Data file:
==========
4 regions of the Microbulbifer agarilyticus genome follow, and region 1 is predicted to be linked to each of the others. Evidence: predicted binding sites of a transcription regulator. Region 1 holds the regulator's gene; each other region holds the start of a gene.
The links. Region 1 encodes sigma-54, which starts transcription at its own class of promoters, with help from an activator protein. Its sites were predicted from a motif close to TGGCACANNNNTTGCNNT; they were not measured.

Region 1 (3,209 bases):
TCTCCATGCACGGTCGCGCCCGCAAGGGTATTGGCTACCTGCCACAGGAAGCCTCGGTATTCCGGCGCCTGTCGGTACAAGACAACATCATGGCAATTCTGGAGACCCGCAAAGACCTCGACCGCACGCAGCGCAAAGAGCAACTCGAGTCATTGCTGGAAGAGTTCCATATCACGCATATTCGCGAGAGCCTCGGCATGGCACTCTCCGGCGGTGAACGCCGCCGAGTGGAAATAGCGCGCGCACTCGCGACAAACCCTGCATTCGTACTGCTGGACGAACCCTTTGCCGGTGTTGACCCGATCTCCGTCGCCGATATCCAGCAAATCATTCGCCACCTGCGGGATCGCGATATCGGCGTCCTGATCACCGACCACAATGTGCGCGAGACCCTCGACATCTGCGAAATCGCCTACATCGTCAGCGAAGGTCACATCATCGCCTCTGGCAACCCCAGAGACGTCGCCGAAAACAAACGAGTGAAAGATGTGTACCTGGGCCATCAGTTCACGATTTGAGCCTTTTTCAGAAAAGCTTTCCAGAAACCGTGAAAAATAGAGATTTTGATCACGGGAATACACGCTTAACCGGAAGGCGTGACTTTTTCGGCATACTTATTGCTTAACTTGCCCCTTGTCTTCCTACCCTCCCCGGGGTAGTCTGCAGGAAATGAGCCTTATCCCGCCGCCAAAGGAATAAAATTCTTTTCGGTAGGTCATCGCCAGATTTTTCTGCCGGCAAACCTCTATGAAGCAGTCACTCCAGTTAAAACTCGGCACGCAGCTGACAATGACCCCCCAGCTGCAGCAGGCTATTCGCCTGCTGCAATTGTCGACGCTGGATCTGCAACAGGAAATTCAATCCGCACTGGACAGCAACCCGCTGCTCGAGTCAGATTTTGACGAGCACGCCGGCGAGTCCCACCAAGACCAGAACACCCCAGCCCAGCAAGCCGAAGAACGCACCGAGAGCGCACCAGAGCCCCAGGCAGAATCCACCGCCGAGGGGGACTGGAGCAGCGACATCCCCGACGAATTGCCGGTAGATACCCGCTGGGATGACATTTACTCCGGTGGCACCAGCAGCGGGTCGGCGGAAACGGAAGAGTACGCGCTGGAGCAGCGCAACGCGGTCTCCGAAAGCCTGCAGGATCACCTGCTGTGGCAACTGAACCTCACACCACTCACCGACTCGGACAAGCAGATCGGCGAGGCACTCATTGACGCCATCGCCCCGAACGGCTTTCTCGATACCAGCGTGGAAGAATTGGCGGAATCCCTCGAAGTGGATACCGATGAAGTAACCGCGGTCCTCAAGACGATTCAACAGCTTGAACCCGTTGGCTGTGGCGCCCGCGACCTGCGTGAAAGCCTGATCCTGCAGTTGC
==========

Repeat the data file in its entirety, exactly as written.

4 regions of the Microbulbifer agarilyticus genome follow, and region 1 is predicted to be linked to each of the others. Evidence: predicted binding sites of a transcription regulator. Region 1 holds the regulator's gene; each other region holds the start of a gene.
The links. Region 1 encodes sigma-54, which starts transcription at its own class of promoters, with help from an activator protein. Its sites were predicted from a motif close to TGGCACANNNNTTGCNNT; they were not measured.

Region 1 (3,209 bases):
TCTCCATGCACGGTCGCGCCCGCAAGGGTATTGGCTACCTGCCACAGGAAGCCTCGGTATTCCGGCGCCTGTCGGTACAAGACAACATCATGGCAATTCTGGAGACCCGCAAAGACCTCGACCGCACGCAGCGCAAAGAGCAACTCGAGTCATTGCTGGAAGAGTTCCATATCACGCATATTCGCGAGAGCCTCGGCATGGCACTCTCCGGCGGTGAACGCCGCCGAGTGGAAATAGCGCGCGCACTCGCGACAAACCCTGCATTCGTACTGCTGGACGAACCCTTTGCCGGTGTTGACCCGATCTCCGTCGCCGATATCCAGCAAATCATTCGCCACCTGCGGGATCGCGATATCGGCGTCCTGATCACCGACCACAATGTGCGCGAGACCCTCGACATCTGCGAAATCGCCTACATCGTCAGCGAAGGTCACATCATCGCCTCTGGCAACCCCAGAGACGTCGCCGAAAACAAACGAGTGAAAGATGTGTACCTGGGCCATCAGTTCACGATTTGAGCCTTTTTCAGAAAAGCTTTCCAGAAACCGTGAAAAATAGAGATTTTGATCACGGGAATACACGCTTAACCGGAAGGCGTGACTTTTTCGGCATACTTATTGCTTAACTTGCCCCTTGTCTTCCTACCCTCCCCGGGGTAGTCTGCAGGAAATGAGCCTTATCCCGCCGCCAAAGGAATAAAATTCTTTTCGGTAGGTCATCGCCAGATTTTTCTGCCGGCAAACCTCTATGAAGCAGTCACTCCAGTTAAAACTCGGCACGCAGCTGACAATGACCCCCCAGCTGCAGCAGGCTATTCGCCTGCTGCAATTGTCGACGCTGGATCTGCAACAGGAAATTCAATCCGCACTGGACAGCAACCCGCTGCTCGAGTCAGATTTTGACGAGCACGCCGGCGAGTCCCACCAAGACCAGAACACCCCAGCCCAGCAAGCCGAAGAACGCACCGAGAGCGCACCAGAGCCCCAGGCAGAATCCACCGCCGAGGGGGACTGGAGCAGCGACATCCCCGACGAATTGCCGGTAGATACCCGCTGGGATGACATTTACTCCGGTGGCACCAGCAGCGGGTCGGCGGAAACGGAAGAGTACGCGCTGGAGCAGCGCAACGCGGTCTCCGAAAGCCTGCAGGATCACCTGCTGTGGCAACTGAACCTCACACCACTCACCGACTCGGACAAGCAGATCGGCGAGGCACTCATTGACGCCATCGCCCCGAACGGCTTTCTCGATACCAGCGTGGAAGAATTGGCGGAATCCCTCGAAGTGGATACCGATGAAGTAACCGCGGTCCTCAAGACGATTCAACAGCTTGAACCCGTTGGCTGTGGCGCCCGCGACCTGCGTGAAAGCCTGATCCTGCAGTTGC